Imperial Petersburg goes on 'war footing' for G20
Guarded by roadblocks and accessible only by water, the historic palace outside Saint Petersburg that will host the two-day G20 summit starting Thursday is on a "war footing" that has already irked locals.world Updated: Sep 04, 2013 09:01 IST
Guarded by roadblocks and accessible only by water, the historic palace outside Saint Petersburg that will host the two-day G20 summit starting Thursday is on a "war footing" that has already irked locals.
Russia will welcome leaders of the world's 20 major economies to the seashore palace complex in Strelna, which was initially begun under the reign of the city's founder Peter the Great.
The complex is already well used to hosting summits -- it was here President Vladimir Putin hosted the G8 summit in 2006 -- but security measures are expected to be extreme even by the standards of recent events.
Saint Petersburg's Pulkovo airport will be closed to normal traffic on September 5-6 as it concentrates solely on ensuring the safe arrival and departure of the leaders' planes.
Tourists hoping to visit the most famous of Petersburg's imperial palaces, Peterhof, which lies just west of Strelna, on September 5 will be disappointed as it will be entirely closed to regular visitors.
Instead it is likely to be world leaders ruminating on the troubles of the global economy and the crisis in Syria that will be strolling amid the Peterhof palace's famously ornate fountains.
Since August 22, locals in Strelna living close to the palace have needed a pass just to go home with a roadblock checking all traffic going into the area.
"It's as if we have been put on a war footing," said resident Tatyana Fyodorova.
"We are just looking forward to the end of this nightmare," added another local, Marina Filippova. "This summit is for the bosses, it is not for the ordinary people."
Locals in Saint Petersburg like to look at the political frenzy in the Russian capital Moscow with some disdain, preferring to see their city as the true home of Russia's intellectual soul.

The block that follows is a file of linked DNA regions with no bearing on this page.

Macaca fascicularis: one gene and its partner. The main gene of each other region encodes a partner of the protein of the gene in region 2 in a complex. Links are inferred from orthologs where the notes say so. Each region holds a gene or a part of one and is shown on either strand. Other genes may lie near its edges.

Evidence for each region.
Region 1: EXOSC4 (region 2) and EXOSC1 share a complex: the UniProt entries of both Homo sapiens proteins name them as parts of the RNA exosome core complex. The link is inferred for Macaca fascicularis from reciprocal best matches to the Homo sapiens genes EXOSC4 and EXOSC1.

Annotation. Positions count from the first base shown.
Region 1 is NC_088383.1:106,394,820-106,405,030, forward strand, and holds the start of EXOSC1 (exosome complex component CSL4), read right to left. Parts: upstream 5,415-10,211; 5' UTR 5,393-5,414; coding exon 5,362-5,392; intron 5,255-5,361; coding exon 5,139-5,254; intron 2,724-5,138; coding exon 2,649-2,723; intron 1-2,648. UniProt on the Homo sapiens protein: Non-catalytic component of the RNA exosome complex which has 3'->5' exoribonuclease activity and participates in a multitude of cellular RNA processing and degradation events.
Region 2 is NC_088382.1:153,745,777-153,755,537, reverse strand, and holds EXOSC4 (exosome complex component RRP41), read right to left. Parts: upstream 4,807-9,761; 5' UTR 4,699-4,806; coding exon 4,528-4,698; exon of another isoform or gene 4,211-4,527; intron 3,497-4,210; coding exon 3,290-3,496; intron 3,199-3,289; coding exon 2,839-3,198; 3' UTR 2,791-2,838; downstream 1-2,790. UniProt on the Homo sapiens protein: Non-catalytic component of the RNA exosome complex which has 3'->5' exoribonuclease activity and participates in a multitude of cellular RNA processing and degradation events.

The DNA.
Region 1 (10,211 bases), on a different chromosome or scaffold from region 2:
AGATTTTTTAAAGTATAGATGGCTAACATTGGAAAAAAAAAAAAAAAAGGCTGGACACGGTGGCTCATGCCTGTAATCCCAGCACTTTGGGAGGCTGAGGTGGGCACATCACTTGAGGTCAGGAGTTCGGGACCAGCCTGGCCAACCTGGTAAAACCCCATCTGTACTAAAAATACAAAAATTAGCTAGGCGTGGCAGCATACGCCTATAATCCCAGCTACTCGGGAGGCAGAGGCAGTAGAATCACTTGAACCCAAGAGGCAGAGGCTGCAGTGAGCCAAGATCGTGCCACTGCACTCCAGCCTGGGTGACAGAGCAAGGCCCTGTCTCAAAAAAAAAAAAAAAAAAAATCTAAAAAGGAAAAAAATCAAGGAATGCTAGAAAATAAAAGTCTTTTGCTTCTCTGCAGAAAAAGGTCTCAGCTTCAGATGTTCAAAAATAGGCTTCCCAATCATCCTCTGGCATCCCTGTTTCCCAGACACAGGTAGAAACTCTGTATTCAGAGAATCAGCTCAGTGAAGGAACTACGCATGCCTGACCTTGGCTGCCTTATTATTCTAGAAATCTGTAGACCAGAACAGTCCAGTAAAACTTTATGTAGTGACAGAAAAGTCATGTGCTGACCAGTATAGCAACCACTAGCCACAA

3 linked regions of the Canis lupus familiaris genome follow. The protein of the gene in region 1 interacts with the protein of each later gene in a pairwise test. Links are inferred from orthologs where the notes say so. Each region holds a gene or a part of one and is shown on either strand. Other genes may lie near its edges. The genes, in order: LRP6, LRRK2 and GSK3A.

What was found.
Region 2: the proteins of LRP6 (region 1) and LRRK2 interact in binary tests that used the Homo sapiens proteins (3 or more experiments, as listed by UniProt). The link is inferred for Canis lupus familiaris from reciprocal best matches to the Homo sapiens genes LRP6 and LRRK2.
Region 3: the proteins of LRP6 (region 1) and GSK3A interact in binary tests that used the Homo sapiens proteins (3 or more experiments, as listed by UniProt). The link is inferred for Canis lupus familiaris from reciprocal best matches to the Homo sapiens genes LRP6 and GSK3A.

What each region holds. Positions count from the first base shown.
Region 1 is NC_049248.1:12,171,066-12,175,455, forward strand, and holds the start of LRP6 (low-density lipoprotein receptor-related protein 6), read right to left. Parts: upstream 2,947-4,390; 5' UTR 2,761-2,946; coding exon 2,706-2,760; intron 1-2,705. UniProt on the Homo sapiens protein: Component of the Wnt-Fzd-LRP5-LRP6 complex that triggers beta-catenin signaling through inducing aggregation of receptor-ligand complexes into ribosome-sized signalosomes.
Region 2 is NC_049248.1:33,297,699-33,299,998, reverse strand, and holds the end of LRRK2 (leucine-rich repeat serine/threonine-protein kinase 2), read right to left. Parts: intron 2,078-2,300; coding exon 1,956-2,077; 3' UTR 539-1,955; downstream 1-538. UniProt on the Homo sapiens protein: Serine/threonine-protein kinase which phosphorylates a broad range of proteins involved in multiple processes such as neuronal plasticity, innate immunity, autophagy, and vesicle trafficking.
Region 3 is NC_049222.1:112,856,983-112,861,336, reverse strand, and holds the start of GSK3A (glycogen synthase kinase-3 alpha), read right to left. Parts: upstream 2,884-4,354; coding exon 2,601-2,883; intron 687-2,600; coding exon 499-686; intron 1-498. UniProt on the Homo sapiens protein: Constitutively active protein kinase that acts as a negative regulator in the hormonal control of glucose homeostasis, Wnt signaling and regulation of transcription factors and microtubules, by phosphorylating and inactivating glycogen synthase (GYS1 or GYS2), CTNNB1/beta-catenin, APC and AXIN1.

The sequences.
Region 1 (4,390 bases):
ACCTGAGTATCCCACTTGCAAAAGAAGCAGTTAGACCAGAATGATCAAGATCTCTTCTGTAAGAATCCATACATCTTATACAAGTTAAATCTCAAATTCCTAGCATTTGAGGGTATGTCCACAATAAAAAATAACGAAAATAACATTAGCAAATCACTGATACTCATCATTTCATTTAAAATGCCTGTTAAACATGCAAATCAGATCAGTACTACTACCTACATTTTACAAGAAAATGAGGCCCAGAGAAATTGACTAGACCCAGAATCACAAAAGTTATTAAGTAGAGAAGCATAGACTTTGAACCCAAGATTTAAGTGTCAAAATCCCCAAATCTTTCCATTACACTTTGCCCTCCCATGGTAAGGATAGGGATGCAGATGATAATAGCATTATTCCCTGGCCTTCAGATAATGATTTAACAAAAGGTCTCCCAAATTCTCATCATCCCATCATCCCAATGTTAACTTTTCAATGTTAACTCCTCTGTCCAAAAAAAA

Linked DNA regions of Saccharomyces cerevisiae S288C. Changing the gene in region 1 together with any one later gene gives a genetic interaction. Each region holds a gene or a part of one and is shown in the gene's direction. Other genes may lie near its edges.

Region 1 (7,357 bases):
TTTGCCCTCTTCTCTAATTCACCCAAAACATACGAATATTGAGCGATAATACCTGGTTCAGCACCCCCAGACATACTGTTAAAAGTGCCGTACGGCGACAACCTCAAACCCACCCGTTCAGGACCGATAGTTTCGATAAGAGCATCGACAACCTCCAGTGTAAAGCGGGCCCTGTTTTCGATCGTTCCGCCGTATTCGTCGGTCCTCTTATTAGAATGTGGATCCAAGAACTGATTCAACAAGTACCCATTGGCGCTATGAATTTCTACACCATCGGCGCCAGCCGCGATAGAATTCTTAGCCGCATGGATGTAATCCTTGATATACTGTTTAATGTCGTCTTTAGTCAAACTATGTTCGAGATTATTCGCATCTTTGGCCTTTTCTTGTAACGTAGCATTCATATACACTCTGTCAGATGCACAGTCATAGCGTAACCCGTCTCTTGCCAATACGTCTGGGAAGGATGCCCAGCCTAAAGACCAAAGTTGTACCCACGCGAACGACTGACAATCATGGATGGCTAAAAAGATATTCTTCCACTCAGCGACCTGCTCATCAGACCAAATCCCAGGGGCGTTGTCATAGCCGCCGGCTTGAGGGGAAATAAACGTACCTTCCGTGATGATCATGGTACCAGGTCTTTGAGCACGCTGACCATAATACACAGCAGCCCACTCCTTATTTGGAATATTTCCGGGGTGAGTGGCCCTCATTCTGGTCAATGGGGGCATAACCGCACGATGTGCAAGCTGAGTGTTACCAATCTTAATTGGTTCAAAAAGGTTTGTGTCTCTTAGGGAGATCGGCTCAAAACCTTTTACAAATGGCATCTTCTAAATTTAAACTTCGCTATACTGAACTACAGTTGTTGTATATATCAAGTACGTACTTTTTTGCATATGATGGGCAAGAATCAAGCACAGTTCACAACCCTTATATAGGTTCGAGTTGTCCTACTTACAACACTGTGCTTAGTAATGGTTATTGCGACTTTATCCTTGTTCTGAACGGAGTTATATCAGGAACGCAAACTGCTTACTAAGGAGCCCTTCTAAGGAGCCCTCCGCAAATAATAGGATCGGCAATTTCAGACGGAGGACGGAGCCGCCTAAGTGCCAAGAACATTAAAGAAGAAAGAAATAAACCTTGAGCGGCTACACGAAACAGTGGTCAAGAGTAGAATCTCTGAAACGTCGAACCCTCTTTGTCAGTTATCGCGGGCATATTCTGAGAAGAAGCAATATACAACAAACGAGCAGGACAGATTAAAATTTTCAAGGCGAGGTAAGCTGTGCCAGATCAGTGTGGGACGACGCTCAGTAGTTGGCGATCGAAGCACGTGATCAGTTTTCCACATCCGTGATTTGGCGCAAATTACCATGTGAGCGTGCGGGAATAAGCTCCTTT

The capital was moved from Saint Petersburg after the Bolshevik Revolution in 1917 and even in Soviet times, when it was known as Leningrad, the city proudly retained a different atmosphere.
The local authorities in Saint Petersburg insist they are working to minimise disruption to locals and the thousands of media and delegations attending the summit but staying in Saint Petersburg will only be able to get there by boat.
Meanwhile the world leaders will spend their nights in luxury pavilions next to the palace within the secure zone.
"The city is ready for the summit, one hundred percent," said city governor Georgy Poltavchenko.
Saint Petersburg, whose stunning architecture and imperial splendour makes it by far Russia's greatest attraction for visitors, is used to hosting major summit meetings, in particular under Putin who hails from the city.
"If we had decided to host the summit elsewhere, we would have had to spend a lot more," said Kremlin chief of staff Sergei Ivanov, estimating the total budget at two billion rubles ($60 million, 45 million euros).
The city over the last year has however achieved a degree of notoriety as one of the first Russian regions to adopt a law banning homosexual propaganda to minors that has now been adopted nationwide to considerable international concern.
The Strelna complex was begun by Peter the Great but the Russian tsar lost interest in the construction when he found the landscape at Peterhof more to his liking and better located for hosting the elaborate fountains for which it is famous.
Its first true owner was the son of Tsar Paul I, Konstantin Pavlovich who was given the palace in 1797.
The main palace where the summit meetings will take place is still called the Konstantinovsky Palace to this day.